NeuroImage 07/2014; · 6.13 Impact Factor
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    ABSTRACT: When conducting auditory investigations using functional magnetic resonance imaging (fMRI), there are inherent potential confounds that need to be considered. Traditional continuous fMRI acquisition methods produce sounds >90dB which compete with stimuli or produce neural activation masking evoked activity. Sparse scanning methods insert a period of reduced MRI-related noise, between image acquisitions, in which a stimulus can be presented without competition. In this study, we compared sparse and continuous scanning methods to identify the optimal approach to investigate acoustically-evoked cortical, thalamic and midbrain activity in the cat. Using a 7T magnet, we presented broadband noise, 10kHz tones, or 0.5kHz tones in a block design, interleaved with blocks in which no stimulus was presented. Continuous scanning resulted in larger clusters of activation and more peak voxels within the auditory cortex. However, no significant activation was observed within the thalamus. Also, there was no significant difference found, between continuous or sparse scanning, in activations of midbrain structures. Higher magnitude activations were identified in auditory cortex compared to the midbrain using both continuous and sparse scanning. These results indicate that continuous scanning is the preferred method for investigations of auditory cortex in the cat using fMRI. Also, choice of method for future investigations of midbrain activity should be driven by other experimental factors, such as stimulus intensity and task performance during scanning.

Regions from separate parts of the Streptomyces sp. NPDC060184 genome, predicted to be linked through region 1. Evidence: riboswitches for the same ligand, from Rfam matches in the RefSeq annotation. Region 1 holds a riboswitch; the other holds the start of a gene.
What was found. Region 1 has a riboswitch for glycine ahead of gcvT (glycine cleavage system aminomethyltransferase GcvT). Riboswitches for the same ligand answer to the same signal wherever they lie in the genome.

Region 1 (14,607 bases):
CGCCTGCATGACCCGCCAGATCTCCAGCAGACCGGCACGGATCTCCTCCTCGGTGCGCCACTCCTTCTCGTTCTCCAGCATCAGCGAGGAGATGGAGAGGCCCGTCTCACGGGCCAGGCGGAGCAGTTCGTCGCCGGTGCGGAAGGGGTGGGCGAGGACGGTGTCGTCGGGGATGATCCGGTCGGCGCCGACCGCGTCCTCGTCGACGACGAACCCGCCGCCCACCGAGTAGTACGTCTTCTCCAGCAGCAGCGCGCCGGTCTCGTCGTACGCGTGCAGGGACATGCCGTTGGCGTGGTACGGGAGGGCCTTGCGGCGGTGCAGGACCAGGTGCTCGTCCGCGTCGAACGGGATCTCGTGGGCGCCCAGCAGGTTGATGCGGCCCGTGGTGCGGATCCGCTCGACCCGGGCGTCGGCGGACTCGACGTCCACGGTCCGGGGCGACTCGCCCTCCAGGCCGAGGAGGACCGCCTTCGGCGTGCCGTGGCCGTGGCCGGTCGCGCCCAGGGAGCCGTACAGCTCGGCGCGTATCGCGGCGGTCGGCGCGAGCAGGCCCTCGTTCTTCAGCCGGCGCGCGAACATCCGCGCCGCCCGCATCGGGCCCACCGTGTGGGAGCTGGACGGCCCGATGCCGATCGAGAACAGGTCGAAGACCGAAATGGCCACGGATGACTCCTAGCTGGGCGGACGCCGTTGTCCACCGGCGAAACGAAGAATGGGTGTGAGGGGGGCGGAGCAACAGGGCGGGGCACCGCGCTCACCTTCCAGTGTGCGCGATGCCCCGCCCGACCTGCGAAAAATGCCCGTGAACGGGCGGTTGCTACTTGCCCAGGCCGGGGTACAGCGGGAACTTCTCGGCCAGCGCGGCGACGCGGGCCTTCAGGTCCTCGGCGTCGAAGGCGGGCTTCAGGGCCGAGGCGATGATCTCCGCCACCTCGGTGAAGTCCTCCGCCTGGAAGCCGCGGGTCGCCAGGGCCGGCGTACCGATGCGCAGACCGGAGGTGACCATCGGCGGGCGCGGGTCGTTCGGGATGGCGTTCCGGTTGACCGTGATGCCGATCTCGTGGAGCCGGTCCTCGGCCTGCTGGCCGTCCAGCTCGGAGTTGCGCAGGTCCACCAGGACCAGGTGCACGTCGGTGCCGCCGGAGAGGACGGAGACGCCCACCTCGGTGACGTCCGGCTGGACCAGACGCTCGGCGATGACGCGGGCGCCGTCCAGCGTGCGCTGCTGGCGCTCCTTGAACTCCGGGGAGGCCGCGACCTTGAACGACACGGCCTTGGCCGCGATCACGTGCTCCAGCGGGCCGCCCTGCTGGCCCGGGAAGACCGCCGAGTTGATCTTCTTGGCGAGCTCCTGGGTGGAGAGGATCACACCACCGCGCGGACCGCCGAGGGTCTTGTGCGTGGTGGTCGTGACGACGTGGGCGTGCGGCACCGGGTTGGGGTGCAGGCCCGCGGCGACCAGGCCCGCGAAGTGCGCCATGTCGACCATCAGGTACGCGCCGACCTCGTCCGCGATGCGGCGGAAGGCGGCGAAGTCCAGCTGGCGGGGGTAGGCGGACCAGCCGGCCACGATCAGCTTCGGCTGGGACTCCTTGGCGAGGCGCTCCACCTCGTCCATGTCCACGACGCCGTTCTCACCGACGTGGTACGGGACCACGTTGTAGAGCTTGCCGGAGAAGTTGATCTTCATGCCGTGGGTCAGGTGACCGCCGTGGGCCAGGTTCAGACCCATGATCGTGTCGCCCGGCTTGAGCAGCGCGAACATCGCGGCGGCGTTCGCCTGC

Journal of neuroscience methods 01/2014; · 2.30 Impact Factor